Riding the Harley

 

My company had a meeting in Orlando, Florida this past weekend. While perusing my American Motorcyclist magazine I noticed an ad for Eagle Rider, an outfit that rents Harleys. I thought Iíd give it a shot. Called them (888) 500-0055 to see what they had available that weekend.

A Dyna Wide Glide had my name on it. (I placed the reservation over the web http:// https://www.eaglerider.com/reserve_1.html) for about $120 a day (10% AMA discount included).
I was ready to pack for Florida.

Pack. Yeah. What to do about my helmet? Eagle Rider has loaner helmets, but I decided to take mine. It WAS Orlando, after all. It gets pretty hot down there, and I know how much I sweat in my helmet. Somebody elseís sweat? Ewwwwwwwwww.
My Shoei didnít fit well in my carry-on bag. I was flying down from Maryland and with all the changes at airports I didnít want to have to check a bag. In order to make my 7:40 AM flight I needed to be at BWI airport at 5:40 am. I got up at 4:30 and drove to the satellite parking. The line through security was long, but only took about 45 minutes. I wish I had a picture of the sign, but you couldnít carry knives or guns (naturally). You also couldnít carry nail clipper with built-in nail files, butane lighters, scissors, and, get this toy hand grenades!!! Gee, I always take them with me when I fly. Anyway, while in line the (very pleasant) airport security personnel said you were only allowed one carry-on bag and one personal item, which could be a purse, camera bag, or laptop computer. So I packed my helmet in my carry-on. This made it too big to fit through the scanner, so I took it back out again. I figured, worst-case scenario, Iíll have to wear my helmet onto the airplane!

It turned out I got onto the airplane carrying my bag and helmet. (In my bag was a cable lock. Nobody in Baltimore asked about it. I had to take it out of my bag coming back, though.)

Well I arrive in Florida and take the van to the hotel. Drop my gear and get a cab to pick up the bike. After al the forms are filled out I get an orientation about the bike. It is a little different than my Ninja. You unlock the ignition, located on the gas tank, with the key, then pull the key out and put it in your pocket!!! Otherwise, the key will vibrate out and Iíll be liable. ($85.00) It had a passive alarm, which is armed 60 seconds after the ignition switch is moved from RUN to OFF. The fork lock is on the steering stem. You get a disk lock and a cable lock, too. Every time you park the thing, you are supposed to lock the ignition and fork, apply the disk lock and cable-lock the bike to some immoveable object. Otherwise YOU are liable in case of theft.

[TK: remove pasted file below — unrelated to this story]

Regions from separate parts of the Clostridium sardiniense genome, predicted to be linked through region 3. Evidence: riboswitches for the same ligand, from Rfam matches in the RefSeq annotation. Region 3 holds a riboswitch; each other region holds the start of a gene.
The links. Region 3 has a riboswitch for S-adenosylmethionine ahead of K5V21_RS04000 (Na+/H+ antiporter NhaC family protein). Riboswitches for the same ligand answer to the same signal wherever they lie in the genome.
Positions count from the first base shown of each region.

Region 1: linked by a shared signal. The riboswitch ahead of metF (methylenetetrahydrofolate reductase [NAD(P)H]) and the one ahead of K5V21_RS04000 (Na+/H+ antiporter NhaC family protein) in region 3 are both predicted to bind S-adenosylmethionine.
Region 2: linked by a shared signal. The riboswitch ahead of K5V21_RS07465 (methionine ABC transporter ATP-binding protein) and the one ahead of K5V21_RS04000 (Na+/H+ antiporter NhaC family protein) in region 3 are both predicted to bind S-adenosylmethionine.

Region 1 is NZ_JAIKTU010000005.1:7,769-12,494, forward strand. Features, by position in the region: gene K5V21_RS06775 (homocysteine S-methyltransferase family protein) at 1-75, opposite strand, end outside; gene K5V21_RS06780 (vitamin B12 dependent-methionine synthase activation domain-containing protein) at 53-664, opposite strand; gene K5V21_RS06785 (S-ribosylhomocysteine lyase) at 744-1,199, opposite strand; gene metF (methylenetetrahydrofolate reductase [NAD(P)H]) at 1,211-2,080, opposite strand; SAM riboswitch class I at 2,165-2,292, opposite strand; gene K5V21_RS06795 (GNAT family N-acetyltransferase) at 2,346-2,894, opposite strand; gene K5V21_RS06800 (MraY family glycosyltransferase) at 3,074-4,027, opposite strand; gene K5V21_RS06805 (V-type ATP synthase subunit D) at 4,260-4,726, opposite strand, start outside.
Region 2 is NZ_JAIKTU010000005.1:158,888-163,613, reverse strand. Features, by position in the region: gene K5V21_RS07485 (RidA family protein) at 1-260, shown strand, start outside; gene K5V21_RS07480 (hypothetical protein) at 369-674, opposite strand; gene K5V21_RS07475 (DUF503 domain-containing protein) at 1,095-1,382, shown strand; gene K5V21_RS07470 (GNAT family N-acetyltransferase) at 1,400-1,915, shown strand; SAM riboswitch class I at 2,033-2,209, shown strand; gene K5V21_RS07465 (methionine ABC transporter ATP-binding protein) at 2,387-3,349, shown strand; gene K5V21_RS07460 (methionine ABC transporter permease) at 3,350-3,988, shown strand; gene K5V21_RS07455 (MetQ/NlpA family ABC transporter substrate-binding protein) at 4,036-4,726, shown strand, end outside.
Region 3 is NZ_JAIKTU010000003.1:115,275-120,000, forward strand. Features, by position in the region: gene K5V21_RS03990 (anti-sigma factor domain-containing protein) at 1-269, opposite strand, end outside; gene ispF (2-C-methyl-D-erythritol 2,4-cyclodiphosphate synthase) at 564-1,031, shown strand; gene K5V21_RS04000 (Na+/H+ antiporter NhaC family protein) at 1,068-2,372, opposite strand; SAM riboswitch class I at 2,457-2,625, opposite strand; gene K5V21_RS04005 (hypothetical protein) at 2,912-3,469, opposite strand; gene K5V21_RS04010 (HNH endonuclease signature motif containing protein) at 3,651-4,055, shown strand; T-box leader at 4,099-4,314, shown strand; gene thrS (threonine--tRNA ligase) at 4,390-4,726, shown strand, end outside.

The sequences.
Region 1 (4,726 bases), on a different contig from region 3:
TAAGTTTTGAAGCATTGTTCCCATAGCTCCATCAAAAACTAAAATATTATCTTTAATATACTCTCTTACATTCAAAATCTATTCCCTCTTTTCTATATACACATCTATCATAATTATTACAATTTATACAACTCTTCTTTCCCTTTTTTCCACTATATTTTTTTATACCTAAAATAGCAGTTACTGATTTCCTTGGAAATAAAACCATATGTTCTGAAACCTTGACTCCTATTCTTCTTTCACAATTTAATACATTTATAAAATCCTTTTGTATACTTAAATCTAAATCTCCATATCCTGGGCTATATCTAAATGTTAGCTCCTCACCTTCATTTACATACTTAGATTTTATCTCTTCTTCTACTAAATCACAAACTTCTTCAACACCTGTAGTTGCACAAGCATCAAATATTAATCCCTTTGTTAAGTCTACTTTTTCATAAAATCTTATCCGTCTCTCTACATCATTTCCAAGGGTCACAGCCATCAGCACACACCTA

Just like a car rental, we did the walk-around, looking for damage. The gas tank was full, and there was a $10.00 fee for not returning it that way. That was it, time to ride.

I put my stuff in the saddlebags (I was glad for those) and fired her up. I was told to pull the choke out every time I started it, hot or cold. I nearly jumped when I thumbed the starter. BANG! The engine started easily, but that starter motor has more power than my ZX-9, or so it seemed. I was deathly afraid of dropping the sucker leaving the parking lot, but I discovered soon enough that Harleys are relatively easy to ride. The CG is very low, the long wheelbase makes it stable, and the enormous engine has plenty of low-rpm torque. Well, my meeting was starting soon, so back to the hotel I rode. On the way I had a few revelations:

  • The clutch was relatively light.
  • The engine does a pretty good St. Vitas dance between your legs.
  • Then again everything shakes!
  • Between the thick rubber grips, rubber mounted engine, handlebars and footpegs and well-padded seat, not much vibration reaches the rider.
  • My Ninja has a LOT more breaking power.
  • The seating position hurt my lower back. With the forward pegs I was doing a constant sit-up, or pull-up.

And lastly,

  • It was a very pleasant motorcycle to ride.

The trip back to the hotel was uneventful (as was the entire weekend). I chained it up to a tree. (I was glad I brought my cable lock, as the one they gave me wasnít long enough by itself.)

The next day (Saturday) we had the afternoon off, so I rode down to Kissimmee, to the Flying Tigers Warbird museum. It was about 25 miles away, some city, some highway. On the way down, I probably surprised a couple of sportbikers by waving. Once I pulled away from a tollbooth under full throttle. It was pretty quick, but no sportbike. All that low-end torque is probably masked by the weight.

I rode the bike back to Eagle Rider (gas tank full) and turned it in. I have to say that the staff was very nice, professional, and helpful. Iím glad I finally got a chance to ride a Harley, but donít expect me to leave sportbiking anytime soon.

BTW Ė Florida allows you to ride without a helmet if you have and carry proof of health insurance. I elected to keep my Shoei on.

Here are some pictures

Me on the Hawg Action Shot! Flying Tigers Museum: one of 14 remaining FW-190's.
B-17 wing on jig. This will be a P-38 Lightning (L-model) Yours truly leaning on a paper machť Spitfire. One of the few not blown up for the movie "Battle of Britain"